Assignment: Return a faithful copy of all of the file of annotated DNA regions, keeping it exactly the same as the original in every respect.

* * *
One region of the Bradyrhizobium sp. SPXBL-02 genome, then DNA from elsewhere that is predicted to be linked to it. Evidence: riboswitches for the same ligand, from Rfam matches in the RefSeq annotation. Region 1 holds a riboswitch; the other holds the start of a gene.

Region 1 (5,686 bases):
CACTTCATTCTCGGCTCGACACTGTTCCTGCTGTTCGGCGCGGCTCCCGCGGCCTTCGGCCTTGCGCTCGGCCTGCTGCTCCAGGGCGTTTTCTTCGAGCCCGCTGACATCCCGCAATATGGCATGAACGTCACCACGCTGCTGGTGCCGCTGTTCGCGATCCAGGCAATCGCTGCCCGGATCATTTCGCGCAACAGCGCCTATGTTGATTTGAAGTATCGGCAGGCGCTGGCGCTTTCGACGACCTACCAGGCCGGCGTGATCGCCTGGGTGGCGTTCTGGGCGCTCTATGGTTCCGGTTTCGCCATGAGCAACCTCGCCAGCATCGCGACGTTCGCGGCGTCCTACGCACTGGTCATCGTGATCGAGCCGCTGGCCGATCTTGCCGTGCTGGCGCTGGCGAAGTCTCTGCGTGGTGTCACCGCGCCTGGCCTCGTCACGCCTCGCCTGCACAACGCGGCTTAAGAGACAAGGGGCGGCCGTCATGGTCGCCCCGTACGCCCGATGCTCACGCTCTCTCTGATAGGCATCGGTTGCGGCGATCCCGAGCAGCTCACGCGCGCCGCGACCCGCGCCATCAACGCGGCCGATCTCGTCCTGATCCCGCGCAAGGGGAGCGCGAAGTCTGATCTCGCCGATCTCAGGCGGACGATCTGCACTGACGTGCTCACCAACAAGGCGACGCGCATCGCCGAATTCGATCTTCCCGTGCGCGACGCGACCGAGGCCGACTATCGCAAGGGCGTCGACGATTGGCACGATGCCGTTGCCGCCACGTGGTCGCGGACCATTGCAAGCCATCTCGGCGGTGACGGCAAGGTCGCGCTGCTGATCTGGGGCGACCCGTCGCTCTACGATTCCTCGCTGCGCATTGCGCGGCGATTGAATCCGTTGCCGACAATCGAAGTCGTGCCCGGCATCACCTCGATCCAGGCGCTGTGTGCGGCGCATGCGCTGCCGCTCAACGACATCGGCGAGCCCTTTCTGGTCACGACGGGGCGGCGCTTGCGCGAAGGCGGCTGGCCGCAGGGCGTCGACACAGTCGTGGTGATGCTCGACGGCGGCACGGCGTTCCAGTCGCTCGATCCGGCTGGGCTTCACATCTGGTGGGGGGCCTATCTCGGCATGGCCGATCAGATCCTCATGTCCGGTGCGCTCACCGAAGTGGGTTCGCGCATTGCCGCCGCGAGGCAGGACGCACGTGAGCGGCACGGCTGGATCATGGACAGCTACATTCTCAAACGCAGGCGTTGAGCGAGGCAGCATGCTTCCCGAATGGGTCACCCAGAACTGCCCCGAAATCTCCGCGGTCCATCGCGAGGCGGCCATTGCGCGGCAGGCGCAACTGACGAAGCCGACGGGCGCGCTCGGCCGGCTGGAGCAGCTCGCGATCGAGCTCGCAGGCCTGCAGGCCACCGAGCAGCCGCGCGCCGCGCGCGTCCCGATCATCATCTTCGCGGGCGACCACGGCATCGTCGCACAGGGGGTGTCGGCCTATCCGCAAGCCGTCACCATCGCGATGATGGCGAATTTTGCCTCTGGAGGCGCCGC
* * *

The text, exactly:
One region of the Bradyrhizobium sp. SPXBL-02 genome, then DNA from elsewhere that is predicted to be linked to it. Evidence: riboswitches for the same ligand, from Rfam matches in the RefSeq annotation. Region 1 holds a riboswitch; the other holds the start of a gene.

Region 1 (5,686 bases):
CACTTCATTCTCGGCTCGACACTGTTCCTGCTGTTCGGCGCGGCTCCCGCGGCCTTCGGCCTTGCGCTCGGCCTGCTGCTCCAGGGCGTTTTCTTCGAGCCCGCTGACATCCCGCAATATGGCATGAACGTCACCACGCTGCTGGTGCCGCTGTTCGCGATCCAGGCAATCGCTGCCCGGATCATTTCGCGCAACAGCGCCTATGTTGATTTGAAGTATCGGCAGGCGCTGGCGCTTTCGACGACCTACCAGGCCGGCGTGATCGCCTGGGTGGCGTTCTGGGCGCTCTATGGTTCCGGTTTCGCCATGAGCAACCTCGCCAGCATCGCGACGTTCGCGGCGTCCTACGCACTGGTCATCGTGATCGAGCCGCTGGCCGATCTTGCCGTGCTGGCGCTGGCGAAGTCTCTGCGTGGTGTCACCGCGCCTGGCCTCGTCACGCCTCGCCTGCACAACGCGGCTTAAGAGACAAGGGGCGGCCGTCATGGTCGCCCCGTACGCCCGATGCTCACGCTCTCTCTGATAGGCATCGGTTGCGGCGATCCCGAGCAGCTCACGCGCGCCGCGACCCGCGCCATCAACGCGGCCGATCTCGTCCTGATCCCGCGCAAGGGGAGCGCGAAGTCTGATCTCGCCGATCTCAGGCGGACGATCTGCACTGACGTGCTCACCAACAAGGCGACGCGCATCGCCGAATTCGATCTTCCCGTGCGCGACGCGACCGAGGCCGACTATCGCAAGGGCGTCGACGATTGGCACGATGCCGTTGCCGCCACGTGGTCGCGGACCATTGCAAGCCATCTCGGCGGTGACGGCAAGGTCGCGCTGCTGATCTGGGGCGACCCGTCGCTCTACGATTCCTCGCTGCGCATTGCGCGGCGATTGAATCCGTTGCCGACAATCGAAGTCGTGCCCGGCATCACCTCGATCCAGGCGCTGTGTGCGGCGCATGCGCTGCCGCTCAACGACATCGGCGAGCCCTTTCTGGTCACGACGGGGCGGCGCTTGCGCGAAGGCGGCTGGCCGCAGGGCGTCGACACAGTCGTGGTGATGCTCGACGGCGGCACGGCGTTCCAGTCGCTCGATCCGGCTGGGCTTCACATCTGGTGGGGGGCCTATCTCGGCATGGCCGATCAGATCCTCATGTCCGGTGCGCTCACCGAAGTGGGTTCGCGCATTGCCGCCGCGAGGCAGGACGCACGTGAGCGGCACGGCTGGATCATGGACAGCTACATTCTCAAACGCAGGCGTTGAGCGAGGCAGCATGCTTCCCGAATGGGTCACCCAGAACTGCCCCGAAATCTCCGCGGTCCATCGCGAGGCGGCCATTGCGCGGCAGGCGCAACTGACGAAGCCGACGGGCGCGCTCGGCCGGCTGGAGCAGCTCGCGATCGAGCTCGCAGGCCTGCAGGCCACCGAGCAGCCGCGCGCCGCGCGCGTCCCGATCATCATCTTCGCGGGCGACCACGGCATCGTCGCACAGGGGGTGTCGGCCTATCCGCAAGCCGTCACCATCGCGATGATGGCGAATTTTGCCTCTGGAGGCGCCGC